December 2018 – January 2019
FROM FR GRAHAM
Hymns are ever so important. They are often better at expressing Christianity – not too many words, and they rhyme!
As a student I listened to lots of learned lectures and read learned books; all very intellectual, but singing our faith is something else.
For example one of the most complex beliefs of Christians is the Incarnation, a word which means Christ assumed our human nature: “and was made man” as we say (and sing) in the Creed.
Our brains can’t easily comprehend text, but try singing it:
“He came down to earth from heaven
Who is God and Lord of all …”
“And he feeleth for our sadness
And he shareth in our gladness…”
When I ‘ve had to conduct a funeral on the edge of Christmas I’ve quoted these lines, hoping they might help the family to feel that their grief and the truth of Christmas really do connect.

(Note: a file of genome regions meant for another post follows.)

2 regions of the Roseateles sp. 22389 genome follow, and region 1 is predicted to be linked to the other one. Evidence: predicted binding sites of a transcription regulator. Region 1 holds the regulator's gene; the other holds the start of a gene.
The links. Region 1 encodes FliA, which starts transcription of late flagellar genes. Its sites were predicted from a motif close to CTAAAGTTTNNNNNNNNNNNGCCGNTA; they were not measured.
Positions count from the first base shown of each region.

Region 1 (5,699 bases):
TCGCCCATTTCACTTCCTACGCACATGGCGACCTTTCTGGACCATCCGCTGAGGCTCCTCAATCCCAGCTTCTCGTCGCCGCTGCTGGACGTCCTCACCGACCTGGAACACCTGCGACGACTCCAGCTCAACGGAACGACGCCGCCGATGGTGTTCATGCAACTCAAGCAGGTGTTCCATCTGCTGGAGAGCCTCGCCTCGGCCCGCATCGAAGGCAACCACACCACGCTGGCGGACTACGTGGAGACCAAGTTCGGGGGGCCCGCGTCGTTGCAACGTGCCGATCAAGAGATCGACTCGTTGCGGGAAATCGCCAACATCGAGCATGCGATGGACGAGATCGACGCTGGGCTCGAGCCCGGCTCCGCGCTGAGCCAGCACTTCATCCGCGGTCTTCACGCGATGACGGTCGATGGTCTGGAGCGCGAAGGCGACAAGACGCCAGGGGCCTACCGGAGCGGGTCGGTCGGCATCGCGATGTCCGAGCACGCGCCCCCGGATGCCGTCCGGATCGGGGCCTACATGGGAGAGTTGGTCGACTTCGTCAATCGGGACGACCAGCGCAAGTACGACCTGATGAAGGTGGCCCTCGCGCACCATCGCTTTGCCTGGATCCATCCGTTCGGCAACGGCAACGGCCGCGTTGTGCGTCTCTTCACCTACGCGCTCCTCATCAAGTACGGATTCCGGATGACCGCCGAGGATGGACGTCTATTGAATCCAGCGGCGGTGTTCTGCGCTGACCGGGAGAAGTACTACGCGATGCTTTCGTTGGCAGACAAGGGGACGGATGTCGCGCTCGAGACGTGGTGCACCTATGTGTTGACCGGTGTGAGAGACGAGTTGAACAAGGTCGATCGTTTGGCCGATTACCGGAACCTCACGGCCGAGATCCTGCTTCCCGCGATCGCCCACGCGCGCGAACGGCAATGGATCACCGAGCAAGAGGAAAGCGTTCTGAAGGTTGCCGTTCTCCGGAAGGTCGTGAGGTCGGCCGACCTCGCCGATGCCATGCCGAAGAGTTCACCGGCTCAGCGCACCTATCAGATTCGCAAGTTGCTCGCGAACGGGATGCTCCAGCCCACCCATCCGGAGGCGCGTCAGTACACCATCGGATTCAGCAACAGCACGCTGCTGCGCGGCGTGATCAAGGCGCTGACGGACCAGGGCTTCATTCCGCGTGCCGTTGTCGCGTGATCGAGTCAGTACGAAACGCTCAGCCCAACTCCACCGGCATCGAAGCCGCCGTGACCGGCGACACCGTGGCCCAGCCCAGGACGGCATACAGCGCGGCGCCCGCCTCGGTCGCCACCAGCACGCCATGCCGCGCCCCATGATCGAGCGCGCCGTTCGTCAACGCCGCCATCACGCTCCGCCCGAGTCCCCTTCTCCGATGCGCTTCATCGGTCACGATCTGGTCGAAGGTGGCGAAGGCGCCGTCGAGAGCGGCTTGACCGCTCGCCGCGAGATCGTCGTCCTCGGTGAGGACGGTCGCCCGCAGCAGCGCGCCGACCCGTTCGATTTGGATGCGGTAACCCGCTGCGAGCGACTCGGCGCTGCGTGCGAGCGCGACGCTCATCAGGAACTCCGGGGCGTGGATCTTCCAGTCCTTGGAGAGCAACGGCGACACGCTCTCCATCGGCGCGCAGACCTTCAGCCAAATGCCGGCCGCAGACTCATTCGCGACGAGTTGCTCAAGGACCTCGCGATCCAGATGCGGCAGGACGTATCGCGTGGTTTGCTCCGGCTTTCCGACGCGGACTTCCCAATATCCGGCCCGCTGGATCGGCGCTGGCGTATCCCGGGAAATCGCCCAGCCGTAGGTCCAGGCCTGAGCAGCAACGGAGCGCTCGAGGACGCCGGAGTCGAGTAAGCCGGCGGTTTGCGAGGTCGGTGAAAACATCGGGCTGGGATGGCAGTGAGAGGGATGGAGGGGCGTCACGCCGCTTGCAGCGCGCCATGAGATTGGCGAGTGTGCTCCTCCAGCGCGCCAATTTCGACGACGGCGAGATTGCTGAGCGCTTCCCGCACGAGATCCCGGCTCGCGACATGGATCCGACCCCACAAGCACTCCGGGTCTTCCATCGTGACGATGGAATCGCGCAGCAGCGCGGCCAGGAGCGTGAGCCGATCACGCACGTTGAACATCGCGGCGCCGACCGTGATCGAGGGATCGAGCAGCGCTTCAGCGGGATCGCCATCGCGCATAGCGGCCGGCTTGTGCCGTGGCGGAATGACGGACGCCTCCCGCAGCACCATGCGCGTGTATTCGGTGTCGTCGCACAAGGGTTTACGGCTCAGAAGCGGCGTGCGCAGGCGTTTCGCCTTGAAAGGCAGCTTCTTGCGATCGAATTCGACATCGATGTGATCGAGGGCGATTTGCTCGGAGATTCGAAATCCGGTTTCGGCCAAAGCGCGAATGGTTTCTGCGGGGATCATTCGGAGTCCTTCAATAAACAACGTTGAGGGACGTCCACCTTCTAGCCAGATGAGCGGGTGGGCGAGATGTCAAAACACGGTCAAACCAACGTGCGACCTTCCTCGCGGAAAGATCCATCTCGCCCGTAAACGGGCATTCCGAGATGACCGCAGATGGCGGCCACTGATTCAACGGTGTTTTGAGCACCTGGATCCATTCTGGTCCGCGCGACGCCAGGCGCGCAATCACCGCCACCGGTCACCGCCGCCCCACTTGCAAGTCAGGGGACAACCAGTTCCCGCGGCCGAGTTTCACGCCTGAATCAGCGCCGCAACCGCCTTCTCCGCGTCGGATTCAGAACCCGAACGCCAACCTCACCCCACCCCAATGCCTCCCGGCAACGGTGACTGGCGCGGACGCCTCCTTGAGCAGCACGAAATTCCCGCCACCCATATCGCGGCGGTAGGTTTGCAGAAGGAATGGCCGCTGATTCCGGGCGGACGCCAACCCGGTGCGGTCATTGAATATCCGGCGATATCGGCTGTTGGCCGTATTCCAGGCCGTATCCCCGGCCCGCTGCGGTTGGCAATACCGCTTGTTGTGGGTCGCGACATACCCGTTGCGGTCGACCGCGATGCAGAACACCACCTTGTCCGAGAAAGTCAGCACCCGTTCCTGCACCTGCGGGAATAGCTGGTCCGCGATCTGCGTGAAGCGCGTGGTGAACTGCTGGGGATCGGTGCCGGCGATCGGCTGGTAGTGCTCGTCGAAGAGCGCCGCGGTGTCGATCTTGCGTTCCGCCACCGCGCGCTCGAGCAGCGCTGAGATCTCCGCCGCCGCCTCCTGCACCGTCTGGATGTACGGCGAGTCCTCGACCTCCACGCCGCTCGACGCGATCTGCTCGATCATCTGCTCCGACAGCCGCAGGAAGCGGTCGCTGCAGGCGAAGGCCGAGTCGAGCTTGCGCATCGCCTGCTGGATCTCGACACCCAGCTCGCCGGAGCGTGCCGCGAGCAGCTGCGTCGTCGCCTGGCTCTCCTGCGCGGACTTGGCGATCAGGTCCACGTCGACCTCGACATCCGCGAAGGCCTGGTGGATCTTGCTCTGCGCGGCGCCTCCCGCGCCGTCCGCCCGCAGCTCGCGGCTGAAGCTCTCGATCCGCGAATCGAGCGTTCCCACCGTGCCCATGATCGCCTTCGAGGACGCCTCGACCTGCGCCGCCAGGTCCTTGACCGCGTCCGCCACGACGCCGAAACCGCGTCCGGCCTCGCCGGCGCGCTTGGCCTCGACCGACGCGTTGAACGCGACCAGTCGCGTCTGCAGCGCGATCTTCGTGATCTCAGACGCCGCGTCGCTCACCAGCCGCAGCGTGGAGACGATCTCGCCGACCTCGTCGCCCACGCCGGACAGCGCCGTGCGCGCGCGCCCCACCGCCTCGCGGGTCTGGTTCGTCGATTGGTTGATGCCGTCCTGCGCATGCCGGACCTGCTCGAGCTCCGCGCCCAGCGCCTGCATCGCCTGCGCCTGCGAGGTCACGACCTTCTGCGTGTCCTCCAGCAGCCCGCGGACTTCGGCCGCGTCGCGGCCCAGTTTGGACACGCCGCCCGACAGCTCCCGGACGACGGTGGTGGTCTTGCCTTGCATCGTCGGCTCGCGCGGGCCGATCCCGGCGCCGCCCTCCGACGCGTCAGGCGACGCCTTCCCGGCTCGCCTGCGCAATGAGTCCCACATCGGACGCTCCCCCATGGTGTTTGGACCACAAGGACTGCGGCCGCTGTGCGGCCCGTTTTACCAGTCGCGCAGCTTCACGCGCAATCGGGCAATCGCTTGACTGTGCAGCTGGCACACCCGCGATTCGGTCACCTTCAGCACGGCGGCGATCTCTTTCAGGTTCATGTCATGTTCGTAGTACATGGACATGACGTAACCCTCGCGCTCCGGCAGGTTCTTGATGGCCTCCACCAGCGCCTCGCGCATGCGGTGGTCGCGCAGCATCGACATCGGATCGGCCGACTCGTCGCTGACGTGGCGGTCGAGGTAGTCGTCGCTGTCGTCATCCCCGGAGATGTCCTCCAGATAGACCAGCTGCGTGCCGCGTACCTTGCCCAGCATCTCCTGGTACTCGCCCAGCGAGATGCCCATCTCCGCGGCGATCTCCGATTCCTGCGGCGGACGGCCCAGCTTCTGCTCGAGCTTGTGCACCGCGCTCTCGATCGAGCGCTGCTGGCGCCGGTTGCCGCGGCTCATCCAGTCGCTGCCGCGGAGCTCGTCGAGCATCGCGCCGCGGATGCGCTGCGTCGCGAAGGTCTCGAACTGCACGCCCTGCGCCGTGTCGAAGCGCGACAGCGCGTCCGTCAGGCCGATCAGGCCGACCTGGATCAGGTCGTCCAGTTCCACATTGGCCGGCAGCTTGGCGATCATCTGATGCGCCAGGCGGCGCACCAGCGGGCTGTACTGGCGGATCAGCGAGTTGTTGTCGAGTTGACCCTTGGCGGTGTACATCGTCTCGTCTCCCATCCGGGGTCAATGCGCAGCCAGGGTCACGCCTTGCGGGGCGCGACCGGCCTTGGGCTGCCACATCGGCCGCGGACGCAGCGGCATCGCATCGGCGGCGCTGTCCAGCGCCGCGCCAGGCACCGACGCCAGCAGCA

Ironically, in many households family tensions can sometimes surface over Christmas. When I was small we spent Christmas with my cousin Corinne and her parents. She often got the better of me. She was 2 years older than me, and she still is. That Christmas morning we were put in her parents’ bed to deal with our presents. Risky you might think and you’d be right. Fighting broke out: we’d each been given identical Rupert Bear Christmas Annuals, but whose was whose? I sometimes remind her of this in case she’s forgotten that nineteen-forties’ Christmas morning. Now of course I miss her – she lives in Canada, so news from Up Hatherley and the Reddings will reach Vancouver this year as I’m sending her our parish magazine.
A very Happy Christmas to everyone who reads this letter, and I hope the deep wonder of the birth of Jesus Christ touches your innermost heart and being, and mine too.
(One of the priests helping out as we wait for a new vicar)